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U.S. News

Salk Gets $21 Million to Study HIV/AIDS

August 18, 2010

The National Institutes of Health has awarded $21 million to a consortium led by the Salk Institute for Biological Studies to investigate how the body's immune system responds immediately after it is exposed to HIV.

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It is hoped the research will contribute to the development of new HIV therapies and better understanding of why the infection is more virulent in some people than others.

The project is led by Salk immunologist John Young and Sanford-Burnham Medical Research Institute geneticist Sumit Chanda. Other research organizations on the project are the University of California-San Francisco, the University of California-San Diego, Mount Sinai School of Medicine, Northwestern University, and the University of Pennsylvania.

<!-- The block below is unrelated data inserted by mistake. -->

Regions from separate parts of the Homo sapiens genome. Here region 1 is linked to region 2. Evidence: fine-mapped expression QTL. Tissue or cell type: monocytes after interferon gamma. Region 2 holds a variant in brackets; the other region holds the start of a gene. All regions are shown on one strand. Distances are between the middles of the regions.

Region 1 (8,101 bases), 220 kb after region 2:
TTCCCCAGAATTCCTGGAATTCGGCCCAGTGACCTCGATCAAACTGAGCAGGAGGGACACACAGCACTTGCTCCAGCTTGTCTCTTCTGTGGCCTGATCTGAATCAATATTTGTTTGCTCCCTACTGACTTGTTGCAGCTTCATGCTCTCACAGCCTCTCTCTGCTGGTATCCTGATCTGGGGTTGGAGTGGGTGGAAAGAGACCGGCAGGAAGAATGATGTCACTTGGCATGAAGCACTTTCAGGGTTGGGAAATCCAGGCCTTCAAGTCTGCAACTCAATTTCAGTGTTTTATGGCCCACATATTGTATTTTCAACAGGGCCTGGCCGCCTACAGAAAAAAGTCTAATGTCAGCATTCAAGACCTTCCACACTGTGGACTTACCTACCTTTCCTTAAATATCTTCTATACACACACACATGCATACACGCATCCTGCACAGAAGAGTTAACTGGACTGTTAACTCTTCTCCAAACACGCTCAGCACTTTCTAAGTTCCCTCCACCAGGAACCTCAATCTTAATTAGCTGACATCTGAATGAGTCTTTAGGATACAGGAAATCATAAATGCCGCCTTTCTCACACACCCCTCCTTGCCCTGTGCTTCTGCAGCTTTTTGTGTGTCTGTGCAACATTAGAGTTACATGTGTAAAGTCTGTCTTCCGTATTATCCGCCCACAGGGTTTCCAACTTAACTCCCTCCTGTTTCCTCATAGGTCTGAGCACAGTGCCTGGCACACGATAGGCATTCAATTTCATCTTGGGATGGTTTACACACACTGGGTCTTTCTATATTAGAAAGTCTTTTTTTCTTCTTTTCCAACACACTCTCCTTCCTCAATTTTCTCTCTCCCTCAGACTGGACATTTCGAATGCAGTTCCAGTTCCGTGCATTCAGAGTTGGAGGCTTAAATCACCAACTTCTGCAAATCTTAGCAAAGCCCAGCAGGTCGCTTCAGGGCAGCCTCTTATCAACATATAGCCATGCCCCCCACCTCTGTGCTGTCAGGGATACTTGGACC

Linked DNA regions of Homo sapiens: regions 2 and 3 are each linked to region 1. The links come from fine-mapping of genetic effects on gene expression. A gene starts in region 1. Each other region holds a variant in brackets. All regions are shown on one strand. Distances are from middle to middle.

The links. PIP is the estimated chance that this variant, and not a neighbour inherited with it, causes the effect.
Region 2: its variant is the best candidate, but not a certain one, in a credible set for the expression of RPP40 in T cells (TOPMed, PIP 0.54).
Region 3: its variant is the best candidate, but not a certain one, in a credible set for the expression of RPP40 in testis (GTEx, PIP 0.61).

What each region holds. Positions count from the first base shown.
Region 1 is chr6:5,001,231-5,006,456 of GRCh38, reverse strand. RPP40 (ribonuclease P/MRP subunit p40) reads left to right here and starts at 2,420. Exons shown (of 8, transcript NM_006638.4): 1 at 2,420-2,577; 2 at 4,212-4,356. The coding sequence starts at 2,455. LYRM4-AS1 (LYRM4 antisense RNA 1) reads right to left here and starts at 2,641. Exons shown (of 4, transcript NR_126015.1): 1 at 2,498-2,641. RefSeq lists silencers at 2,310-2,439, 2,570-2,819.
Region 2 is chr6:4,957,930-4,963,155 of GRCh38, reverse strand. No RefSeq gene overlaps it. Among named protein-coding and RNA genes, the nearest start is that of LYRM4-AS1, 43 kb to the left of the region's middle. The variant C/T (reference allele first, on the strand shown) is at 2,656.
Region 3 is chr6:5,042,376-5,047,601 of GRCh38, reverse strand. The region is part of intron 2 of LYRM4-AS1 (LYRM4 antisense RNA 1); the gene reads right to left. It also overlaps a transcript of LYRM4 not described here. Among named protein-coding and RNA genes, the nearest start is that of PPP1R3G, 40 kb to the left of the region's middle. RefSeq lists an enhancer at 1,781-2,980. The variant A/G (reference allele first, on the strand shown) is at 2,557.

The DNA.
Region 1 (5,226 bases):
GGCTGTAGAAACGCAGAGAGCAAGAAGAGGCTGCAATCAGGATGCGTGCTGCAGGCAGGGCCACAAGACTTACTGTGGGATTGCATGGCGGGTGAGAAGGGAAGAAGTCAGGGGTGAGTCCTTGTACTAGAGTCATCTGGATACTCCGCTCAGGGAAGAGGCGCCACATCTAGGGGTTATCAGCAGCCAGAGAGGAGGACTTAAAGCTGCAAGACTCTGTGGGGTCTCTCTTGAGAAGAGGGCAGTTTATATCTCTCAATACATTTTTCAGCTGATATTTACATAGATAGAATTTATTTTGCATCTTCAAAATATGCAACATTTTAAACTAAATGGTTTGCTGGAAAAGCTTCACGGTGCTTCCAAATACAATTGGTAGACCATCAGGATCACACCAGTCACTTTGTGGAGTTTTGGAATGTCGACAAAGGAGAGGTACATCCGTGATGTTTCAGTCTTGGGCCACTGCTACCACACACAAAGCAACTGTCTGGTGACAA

"With the exception of a few specific proteins, (including APOBEC3G and BST-2/CD317) there is actually very little known about how cellular innate immune factors and pathways defend against HIV infection," Young said.

Back to other news for August 2010

Adapted from:
San Diego Union-Tribune
08.16.2010




This article was provided by CDC National Prevention Information Network. It is a part of the publication CDC HIV/Hepatitis/STD/TB Prevention News Update.
 

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